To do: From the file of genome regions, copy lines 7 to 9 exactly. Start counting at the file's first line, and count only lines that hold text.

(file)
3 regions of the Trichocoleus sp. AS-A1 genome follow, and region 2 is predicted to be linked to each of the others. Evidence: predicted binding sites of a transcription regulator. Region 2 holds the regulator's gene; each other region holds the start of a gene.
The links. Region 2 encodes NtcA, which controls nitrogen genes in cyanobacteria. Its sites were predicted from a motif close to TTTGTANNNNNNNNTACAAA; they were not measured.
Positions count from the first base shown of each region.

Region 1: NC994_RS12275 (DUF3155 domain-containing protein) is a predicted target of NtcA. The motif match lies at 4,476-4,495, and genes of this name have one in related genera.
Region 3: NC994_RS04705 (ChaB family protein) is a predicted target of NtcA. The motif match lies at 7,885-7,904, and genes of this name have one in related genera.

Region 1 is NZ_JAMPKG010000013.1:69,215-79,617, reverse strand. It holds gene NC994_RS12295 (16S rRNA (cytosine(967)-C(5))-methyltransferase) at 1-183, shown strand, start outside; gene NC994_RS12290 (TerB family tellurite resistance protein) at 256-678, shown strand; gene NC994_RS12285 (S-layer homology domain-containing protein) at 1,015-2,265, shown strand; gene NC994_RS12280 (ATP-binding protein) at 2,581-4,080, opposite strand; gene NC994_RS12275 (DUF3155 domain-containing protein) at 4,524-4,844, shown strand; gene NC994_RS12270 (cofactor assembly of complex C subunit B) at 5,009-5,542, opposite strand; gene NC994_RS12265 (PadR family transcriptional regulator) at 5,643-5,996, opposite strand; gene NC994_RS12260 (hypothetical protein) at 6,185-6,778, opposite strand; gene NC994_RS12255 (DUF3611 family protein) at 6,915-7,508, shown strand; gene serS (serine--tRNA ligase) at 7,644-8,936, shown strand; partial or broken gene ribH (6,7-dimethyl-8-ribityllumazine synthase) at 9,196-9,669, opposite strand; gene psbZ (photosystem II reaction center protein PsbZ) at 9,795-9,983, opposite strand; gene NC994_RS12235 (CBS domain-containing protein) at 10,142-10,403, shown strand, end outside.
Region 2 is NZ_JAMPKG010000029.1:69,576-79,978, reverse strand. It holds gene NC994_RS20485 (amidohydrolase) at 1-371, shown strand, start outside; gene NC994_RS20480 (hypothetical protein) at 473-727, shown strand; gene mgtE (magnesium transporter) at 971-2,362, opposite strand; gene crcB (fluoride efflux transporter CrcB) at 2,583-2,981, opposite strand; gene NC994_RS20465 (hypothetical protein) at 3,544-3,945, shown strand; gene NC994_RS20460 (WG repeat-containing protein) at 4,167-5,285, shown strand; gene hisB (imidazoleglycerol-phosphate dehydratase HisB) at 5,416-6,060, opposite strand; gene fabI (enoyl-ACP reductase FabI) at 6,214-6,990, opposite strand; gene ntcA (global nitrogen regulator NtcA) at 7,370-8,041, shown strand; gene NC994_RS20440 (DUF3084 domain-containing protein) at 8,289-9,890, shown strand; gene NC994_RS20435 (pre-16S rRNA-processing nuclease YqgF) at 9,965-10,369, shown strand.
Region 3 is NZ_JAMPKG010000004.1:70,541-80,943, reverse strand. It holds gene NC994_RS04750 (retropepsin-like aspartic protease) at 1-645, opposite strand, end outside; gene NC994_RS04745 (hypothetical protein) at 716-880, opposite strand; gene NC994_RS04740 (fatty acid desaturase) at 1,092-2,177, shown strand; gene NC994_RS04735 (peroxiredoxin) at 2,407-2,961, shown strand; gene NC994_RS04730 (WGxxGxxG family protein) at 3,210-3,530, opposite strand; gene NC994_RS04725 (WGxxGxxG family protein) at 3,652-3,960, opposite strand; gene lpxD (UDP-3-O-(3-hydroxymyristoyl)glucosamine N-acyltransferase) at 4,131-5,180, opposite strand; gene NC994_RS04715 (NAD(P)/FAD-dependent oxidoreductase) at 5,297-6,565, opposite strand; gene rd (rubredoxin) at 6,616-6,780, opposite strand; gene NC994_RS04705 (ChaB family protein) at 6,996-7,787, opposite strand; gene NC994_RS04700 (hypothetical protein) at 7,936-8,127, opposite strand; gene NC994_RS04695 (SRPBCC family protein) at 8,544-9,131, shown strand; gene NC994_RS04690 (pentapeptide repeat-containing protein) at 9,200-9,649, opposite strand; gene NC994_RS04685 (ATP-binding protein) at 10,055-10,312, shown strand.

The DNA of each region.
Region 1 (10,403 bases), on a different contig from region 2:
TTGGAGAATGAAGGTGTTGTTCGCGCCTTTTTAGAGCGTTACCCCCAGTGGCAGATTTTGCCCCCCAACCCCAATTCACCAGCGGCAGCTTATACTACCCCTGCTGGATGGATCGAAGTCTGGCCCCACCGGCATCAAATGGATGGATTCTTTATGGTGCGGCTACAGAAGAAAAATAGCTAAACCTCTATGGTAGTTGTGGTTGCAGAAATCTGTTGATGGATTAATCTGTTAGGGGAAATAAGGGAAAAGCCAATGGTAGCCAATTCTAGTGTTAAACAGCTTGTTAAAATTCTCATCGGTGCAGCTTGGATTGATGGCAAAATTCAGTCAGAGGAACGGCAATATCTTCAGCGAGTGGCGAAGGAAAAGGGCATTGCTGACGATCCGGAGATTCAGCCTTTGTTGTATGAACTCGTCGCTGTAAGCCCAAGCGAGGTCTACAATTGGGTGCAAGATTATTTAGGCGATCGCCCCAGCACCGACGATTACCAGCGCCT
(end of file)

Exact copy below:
Region 2 is NZ_JAMPKG010000029.1:69,576-79,978, reverse strand. It holds gene NC994_RS20485 (amidohydrolase) at 1-371, shown strand, start outside; gene NC994_RS20480 (hypothetical protein) at 473-727, shown strand; gene mgtE (magnesium transporter) at 971-2,362, opposite strand; gene crcB (fluoride efflux transporter CrcB) at 2,583-2,981, opposite strand; gene NC994_RS20465 (hypothetical protein) at 3,544-3,945, shown strand; gene NC994_RS20460 (WG repeat-containing protein) at 4,167-5,285, shown strand; gene hisB (imidazoleglycerol-phosphate dehydratase HisB) at 5,416-6,060, opposite strand; gene fabI (enoyl-ACP reductase FabI) at 6,214-6,990, opposite strand; gene ntcA (global nitrogen regulator NtcA) at 7,370-8,041, shown strand; gene NC994_RS20440 (DUF3084 domain-containing protein) at 8,289-9,890, shown strand; gene NC994_RS20435 (pre-16S rRNA-processing nuclease YqgF) at 9,965-10,369, shown strand.
Region 3 is NZ_JAMPKG010000004.1:70,541-80,943, reverse strand. It holds gene NC994_RS04750 (retropepsin-like aspartic protease) at 1-645, opposite strand, end outside; gene NC994_RS04745 (hypothetical protein) at 716-880, opposite strand; gene NC994_RS04740 (fatty acid desaturase) at 1,092-2,177, shown strand; gene NC994_RS04735 (peroxiredoxin) at 2,407-2,961, shown strand; gene NC994_RS04730 (WGxxGxxG family protein) at 3,210-3,530, opposite strand; gene NC994_RS04725 (WGxxGxxG family protein) at 3,652-3,960, opposite strand; gene lpxD (UDP-3-O-(3-hydroxymyristoyl)glucosamine N-acyltransferase) at 4,131-5,180, opposite strand; gene NC994_RS04715 (NAD(P)/FAD-dependent oxidoreductase) at 5,297-6,565, opposite strand; gene rd (rubredoxin) at 6,616-6,780, opposite strand; gene NC994_RS04705 (ChaB family protein) at 6,996-7,787, opposite strand; gene NC994_RS04700 (hypothetical protein) at 7,936-8,127, opposite strand; gene NC994_RS04695 (SRPBCC family protein) at 8,544-9,131, shown strand; gene NC994_RS04690 (pentapeptide repeat-containing protein) at 9,200-9,649, opposite strand; gene NC994_RS04685 (ATP-binding protein) at 10,055-10,312, shown strand.

The DNA of each region.